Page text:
UCU and UUK in talks over potential pensions agreement: temporary stalling or a long term solution?
UCU members still need to approve the settlement
Earlier this evening the UCU (University and College Union) reached an agreement with UUK (Universities UK). They have agreed to a revised proposal to reform pensions which will be rolled out in a three year transitional arrangement. However, UCU members still need to approve the settlement for it to become permanent and it will be considered at a meeting next Tuesday.
They have agreed to a three year-'transitional arrangement' during which 'both employers and members will be required to pay higher contributions'. To be precise, employers will be expected to contribute 19.3% of salaries and members 8.7%. However, this higher level of contribution will only be expected during the three year long transition.
The new proposal will contain a 'meaningful level' of defined benefits, making a change from the proposal of a complete defined contributions scheme, leading to the strikes. However, they have agreed to re-open talks about alternative plans after the transitional experience expires, particularly about collective-defined contributions. Both sides have agreed to start an independent expert valuation group with an independent chair.
The UCU have also encouraged members to 'prioritise the rescheduling of teaching in order to minimise the disruption to students.'
However, not everyone is happy about the agreement casting doubt over whether it will be passed. Dr Gopal expressed her discontent on twitter wanting to 'drop the 'short term' bit […] unless you really feel like striking again in three years time'. This was in response to an email from Toope saying 'We believe the continuation of Defined Benefit is the right short term solution to the current impasse.'
Before this agreement, Cambridge Defend Education received a statement that 'a short-term solution does not sufficiently address the deficit in accountability and democracy' and 30 students occupied The Old Schools through non-violent means in protest of this.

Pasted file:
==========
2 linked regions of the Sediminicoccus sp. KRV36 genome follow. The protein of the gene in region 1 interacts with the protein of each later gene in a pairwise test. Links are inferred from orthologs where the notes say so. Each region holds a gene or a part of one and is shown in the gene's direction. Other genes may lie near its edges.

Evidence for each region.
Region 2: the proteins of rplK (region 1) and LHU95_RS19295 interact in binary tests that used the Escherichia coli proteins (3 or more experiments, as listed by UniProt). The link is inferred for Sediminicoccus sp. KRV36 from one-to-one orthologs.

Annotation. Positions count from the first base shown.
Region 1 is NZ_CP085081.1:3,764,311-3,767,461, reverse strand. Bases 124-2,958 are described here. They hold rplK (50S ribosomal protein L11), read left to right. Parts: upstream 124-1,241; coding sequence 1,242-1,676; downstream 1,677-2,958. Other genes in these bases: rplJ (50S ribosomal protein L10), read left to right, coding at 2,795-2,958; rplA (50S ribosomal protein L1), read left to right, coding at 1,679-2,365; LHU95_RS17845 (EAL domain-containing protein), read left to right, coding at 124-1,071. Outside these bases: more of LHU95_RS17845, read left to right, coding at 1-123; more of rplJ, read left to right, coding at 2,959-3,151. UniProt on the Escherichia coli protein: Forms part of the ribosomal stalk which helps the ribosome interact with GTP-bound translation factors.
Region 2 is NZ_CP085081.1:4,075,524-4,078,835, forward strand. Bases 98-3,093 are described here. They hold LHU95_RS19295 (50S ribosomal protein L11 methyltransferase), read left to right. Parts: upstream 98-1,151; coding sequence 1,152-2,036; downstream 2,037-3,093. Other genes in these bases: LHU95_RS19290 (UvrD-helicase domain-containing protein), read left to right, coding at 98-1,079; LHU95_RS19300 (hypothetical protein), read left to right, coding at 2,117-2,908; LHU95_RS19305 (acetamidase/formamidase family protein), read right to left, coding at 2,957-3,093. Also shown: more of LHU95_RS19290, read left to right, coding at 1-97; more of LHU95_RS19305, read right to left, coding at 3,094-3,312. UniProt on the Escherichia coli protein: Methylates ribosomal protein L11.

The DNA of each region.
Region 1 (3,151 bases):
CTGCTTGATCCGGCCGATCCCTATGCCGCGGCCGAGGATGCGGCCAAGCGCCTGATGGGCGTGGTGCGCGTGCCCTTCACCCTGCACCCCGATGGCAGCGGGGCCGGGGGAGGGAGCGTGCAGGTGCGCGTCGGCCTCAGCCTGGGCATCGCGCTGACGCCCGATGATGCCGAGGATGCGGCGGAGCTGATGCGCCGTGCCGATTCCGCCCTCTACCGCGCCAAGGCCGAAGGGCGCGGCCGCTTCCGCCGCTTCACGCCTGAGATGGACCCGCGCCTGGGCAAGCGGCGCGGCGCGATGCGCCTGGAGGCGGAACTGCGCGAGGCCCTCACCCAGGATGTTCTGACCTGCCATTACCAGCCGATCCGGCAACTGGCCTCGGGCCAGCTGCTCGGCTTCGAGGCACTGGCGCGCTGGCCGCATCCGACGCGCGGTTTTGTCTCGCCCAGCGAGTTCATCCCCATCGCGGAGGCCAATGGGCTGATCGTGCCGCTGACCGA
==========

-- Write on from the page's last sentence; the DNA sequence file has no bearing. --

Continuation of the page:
They had three demands; for the Vice-Chancellor to 'actively lobby UUK to maintain the USS Defined Benefit Scheme in the long term, with Cambridge as a member', 'to hold an open meeting with students and staff to discuss the handling of the pension scheme', specifying 'transparency around university's investments' as a part of this and 'free access to the occupiers,l and no disciplinary consequences for staff or students'.
What this means for the strikes is still unclear. Cambridge UCU tweeted earlier this evening that they will hold an 'emergency meeting of branch members, 10am, Great St Mary's. Pickets 8:30-9:40.'
Many members have been tweeting '#NoCapitulation' to express their belief that the proposals are 'derisory', with Cambridge UCU encouraging this.
Furthermore, an open letter has been circulated across social media, and been retweeted by Cambridge Defend Education, that rejects the UCU/UUK agreement. The petition calls 'on the UCU national leadership to reconsider its position reached in ACAS negotiations with UUK'. The letter criticises the agreement pointing out that 'the employers' valuation has been demonstrated to be bogus, yet the UCU leadership is now accepting to increase our contribution while we re-evaluate. Employers' contribution however will rise by only 1.3%.'
It calls the UCU's desire to 'reschedule' and to call off 'the action before having put it to the membership' 'absolutely unacceptable.' Furthermore, the letter expresses concern that 'in three years time we [UCU members] will be demobilised and pressured to accept a worse deal.' At the time of writing over 5,000 signed the open letter.